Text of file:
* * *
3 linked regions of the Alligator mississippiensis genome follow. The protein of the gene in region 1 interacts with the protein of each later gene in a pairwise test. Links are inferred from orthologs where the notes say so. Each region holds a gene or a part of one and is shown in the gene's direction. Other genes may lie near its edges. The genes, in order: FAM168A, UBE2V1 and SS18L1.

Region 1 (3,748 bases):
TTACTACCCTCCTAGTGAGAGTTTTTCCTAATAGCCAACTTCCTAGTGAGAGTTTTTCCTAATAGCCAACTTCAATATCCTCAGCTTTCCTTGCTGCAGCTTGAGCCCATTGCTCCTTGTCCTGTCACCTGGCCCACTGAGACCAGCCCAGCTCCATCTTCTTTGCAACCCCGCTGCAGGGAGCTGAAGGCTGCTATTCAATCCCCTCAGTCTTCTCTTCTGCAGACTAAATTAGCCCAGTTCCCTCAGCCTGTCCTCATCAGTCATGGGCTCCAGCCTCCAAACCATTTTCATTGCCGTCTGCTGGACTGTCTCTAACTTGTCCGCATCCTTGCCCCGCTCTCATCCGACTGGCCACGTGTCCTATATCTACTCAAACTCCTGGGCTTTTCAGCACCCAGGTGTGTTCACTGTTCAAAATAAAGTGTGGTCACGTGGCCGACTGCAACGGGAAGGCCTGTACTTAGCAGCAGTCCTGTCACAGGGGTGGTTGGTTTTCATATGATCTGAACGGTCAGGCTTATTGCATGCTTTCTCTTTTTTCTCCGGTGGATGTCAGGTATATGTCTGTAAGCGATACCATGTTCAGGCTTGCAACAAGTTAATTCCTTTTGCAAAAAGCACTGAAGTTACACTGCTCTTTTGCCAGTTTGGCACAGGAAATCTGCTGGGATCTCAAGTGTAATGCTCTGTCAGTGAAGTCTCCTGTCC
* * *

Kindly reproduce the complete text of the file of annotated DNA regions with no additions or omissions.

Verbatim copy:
3 linked regions of the Alligator mississippiensis genome follow. The protein of the gene in region 1 interacts with the protein of each later gene in a pairwise test. Links are inferred from orthologs where the notes say so. Each region holds a gene or a part of one and is shown in the gene's direction. Other genes may lie near its edges. The genes, in order: FAM168A, UBE2V1 and SS18L1.

Region 1 (3,748 bases):
TTACTACCCTCCTAGTGAGAGTTTTTCCTAATAGCCAACTTCCTAGTGAGAGTTTTTCCTAATAGCCAACTTCAATATCCTCAGCTTTCCTTGCTGCAGCTTGAGCCCATTGCTCCTTGTCCTGTCACCTGGCCCACTGAGACCAGCCCAGCTCCATCTTCTTTGCAACCCCGCTGCAGGGAGCTGAAGGCTGCTATTCAATCCCCTCAGTCTTCTCTTCTGCAGACTAAATTAGCCCAGTTCCCTCAGCCTGTCCTCATCAGTCATGGGCTCCAGCCTCCAAACCATTTTCATTGCCGTCTGCTGGACTGTCTCTAACTTGTCCGCATCCTTGCCCCGCTCTCATCCGACTGGCCACGTGTCCTATATCTACTCAAACTCCTGGGCTTTTCAGCACCCAGGTGTGTTCACTGTTCAAAATAAAGTGTGGTCACGTGGCCGACTGCAACGGGAAGGCCTGTACTTAGCAGCAGTCCTGTCACAGGGGTGGTTGGTTTTCATATGATCTGAACGGTCAGGCTTATTGCATGCTTTCTCTTTTTTCTCCGGTGGATGTCAGGTATATGTCTGTAAGCGATACCATGTTCAGGCTTGCAACAAGTTAATTCCTTTTGCAAAAAGCACTGAAGTTACACTGCTCTTTTGCCAGTTTGGCACAGGAAATCTGCTGGGATCTCAAGTGTAATGCTCTGTCAGTGAAGTCTCCTGTCC